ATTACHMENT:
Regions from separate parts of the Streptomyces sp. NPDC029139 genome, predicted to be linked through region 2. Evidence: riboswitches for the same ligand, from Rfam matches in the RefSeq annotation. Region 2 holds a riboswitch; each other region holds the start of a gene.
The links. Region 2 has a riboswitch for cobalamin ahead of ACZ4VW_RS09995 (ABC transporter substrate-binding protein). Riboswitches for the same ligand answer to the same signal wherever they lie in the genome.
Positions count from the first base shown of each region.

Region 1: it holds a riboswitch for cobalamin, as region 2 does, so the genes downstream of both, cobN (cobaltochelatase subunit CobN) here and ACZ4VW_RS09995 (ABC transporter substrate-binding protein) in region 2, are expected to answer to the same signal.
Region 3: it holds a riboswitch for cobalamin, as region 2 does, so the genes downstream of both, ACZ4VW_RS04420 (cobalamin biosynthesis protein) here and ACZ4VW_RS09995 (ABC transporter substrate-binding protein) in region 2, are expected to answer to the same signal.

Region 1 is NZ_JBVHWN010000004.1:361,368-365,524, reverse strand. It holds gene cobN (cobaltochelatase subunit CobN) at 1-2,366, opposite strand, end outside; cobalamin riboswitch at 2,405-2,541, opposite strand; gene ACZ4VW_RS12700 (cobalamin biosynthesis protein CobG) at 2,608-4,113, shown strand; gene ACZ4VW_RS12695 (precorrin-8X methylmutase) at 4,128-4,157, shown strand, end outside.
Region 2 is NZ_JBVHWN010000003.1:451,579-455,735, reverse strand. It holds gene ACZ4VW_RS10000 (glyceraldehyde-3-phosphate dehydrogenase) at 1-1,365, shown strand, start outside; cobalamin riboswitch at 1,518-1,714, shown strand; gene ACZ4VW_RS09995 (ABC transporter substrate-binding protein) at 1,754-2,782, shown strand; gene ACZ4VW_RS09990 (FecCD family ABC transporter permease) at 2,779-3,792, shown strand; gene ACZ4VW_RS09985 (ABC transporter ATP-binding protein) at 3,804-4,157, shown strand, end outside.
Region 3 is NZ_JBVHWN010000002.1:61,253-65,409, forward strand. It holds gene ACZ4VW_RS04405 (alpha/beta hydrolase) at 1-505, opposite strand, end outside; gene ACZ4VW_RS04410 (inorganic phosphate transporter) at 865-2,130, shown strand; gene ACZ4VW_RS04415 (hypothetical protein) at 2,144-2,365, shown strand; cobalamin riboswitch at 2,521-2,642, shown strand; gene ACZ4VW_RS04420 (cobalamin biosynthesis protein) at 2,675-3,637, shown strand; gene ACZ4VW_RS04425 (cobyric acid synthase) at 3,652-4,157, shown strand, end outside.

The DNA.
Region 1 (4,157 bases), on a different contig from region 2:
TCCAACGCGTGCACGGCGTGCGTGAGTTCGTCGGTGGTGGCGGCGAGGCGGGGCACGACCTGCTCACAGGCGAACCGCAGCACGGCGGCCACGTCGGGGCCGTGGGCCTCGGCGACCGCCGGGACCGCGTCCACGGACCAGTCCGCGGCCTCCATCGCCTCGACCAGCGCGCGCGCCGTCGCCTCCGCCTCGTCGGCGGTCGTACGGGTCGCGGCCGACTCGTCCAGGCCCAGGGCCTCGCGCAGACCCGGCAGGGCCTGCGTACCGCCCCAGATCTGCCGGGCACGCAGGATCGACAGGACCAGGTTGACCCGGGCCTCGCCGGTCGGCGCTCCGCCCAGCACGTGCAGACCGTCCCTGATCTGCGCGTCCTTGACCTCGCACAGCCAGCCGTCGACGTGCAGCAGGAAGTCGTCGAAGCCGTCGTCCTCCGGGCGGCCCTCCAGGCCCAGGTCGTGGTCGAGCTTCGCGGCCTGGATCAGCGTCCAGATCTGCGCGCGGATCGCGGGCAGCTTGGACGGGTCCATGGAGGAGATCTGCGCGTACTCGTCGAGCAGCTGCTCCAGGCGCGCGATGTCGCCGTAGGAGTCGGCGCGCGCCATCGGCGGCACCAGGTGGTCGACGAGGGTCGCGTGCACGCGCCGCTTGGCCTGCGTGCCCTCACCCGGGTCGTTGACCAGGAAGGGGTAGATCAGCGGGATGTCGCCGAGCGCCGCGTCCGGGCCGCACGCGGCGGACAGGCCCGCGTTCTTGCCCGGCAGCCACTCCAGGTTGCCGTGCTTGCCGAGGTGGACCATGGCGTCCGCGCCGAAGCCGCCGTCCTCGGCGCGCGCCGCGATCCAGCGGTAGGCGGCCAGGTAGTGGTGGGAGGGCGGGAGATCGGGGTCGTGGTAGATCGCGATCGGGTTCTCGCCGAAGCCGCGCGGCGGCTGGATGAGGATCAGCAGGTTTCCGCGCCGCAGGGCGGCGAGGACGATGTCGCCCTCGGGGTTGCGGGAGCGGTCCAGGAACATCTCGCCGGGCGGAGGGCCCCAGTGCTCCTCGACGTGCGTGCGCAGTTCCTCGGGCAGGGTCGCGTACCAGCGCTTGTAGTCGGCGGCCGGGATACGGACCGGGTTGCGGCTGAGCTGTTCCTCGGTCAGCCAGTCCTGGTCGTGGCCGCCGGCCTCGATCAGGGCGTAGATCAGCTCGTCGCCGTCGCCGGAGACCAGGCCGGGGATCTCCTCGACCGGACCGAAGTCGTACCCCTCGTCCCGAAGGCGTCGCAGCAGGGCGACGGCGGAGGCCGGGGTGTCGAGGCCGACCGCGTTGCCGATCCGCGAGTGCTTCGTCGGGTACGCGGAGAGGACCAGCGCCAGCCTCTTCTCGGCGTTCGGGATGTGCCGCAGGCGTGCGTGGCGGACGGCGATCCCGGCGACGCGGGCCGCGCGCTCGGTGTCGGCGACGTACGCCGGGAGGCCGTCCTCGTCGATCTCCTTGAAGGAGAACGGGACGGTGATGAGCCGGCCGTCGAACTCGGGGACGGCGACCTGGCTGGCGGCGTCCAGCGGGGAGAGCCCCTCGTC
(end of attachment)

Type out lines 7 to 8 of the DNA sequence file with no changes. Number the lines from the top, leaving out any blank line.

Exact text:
Region 2 is NZ_JBVHWN010000003.1:451,579-455,735, reverse strand. It holds gene ACZ4VW_RS10000 (glyceraldehyde-3-phosphate dehydrogenase) at 1-1,365, shown strand, start outside; cobalamin riboswitch at 1,518-1,714, shown strand; gene ACZ4VW_RS09995 (ABC transporter substrate-binding protein) at 1,754-2,782, shown strand; gene ACZ4VW_RS09990 (FecCD family ABC transporter permease) at 2,779-3,792, shown strand; gene ACZ4VW_RS09985 (ABC transporter ATP-binding protein) at 3,804-4,157, shown strand, end outside.
Region 3 is NZ_JBVHWN010000002.1:61,253-65,409, forward strand. It holds gene ACZ4VW_RS04405 (alpha/beta hydrolase) at 1-505, opposite strand, end outside; gene ACZ4VW_RS04410 (inorganic phosphate transporter) at 865-2,130, shown strand; gene ACZ4VW_RS04415 (hypothetical protein) at 2,144-2,365, shown strand; cobalamin riboswitch at 2,521-2,642, shown strand; gene ACZ4VW_RS04420 (cobalamin biosynthesis protein) at 2,675-3,637, shown strand; gene ACZ4VW_RS04425 (cobyric acid synthase) at 3,652-4,157, shown strand, end outside.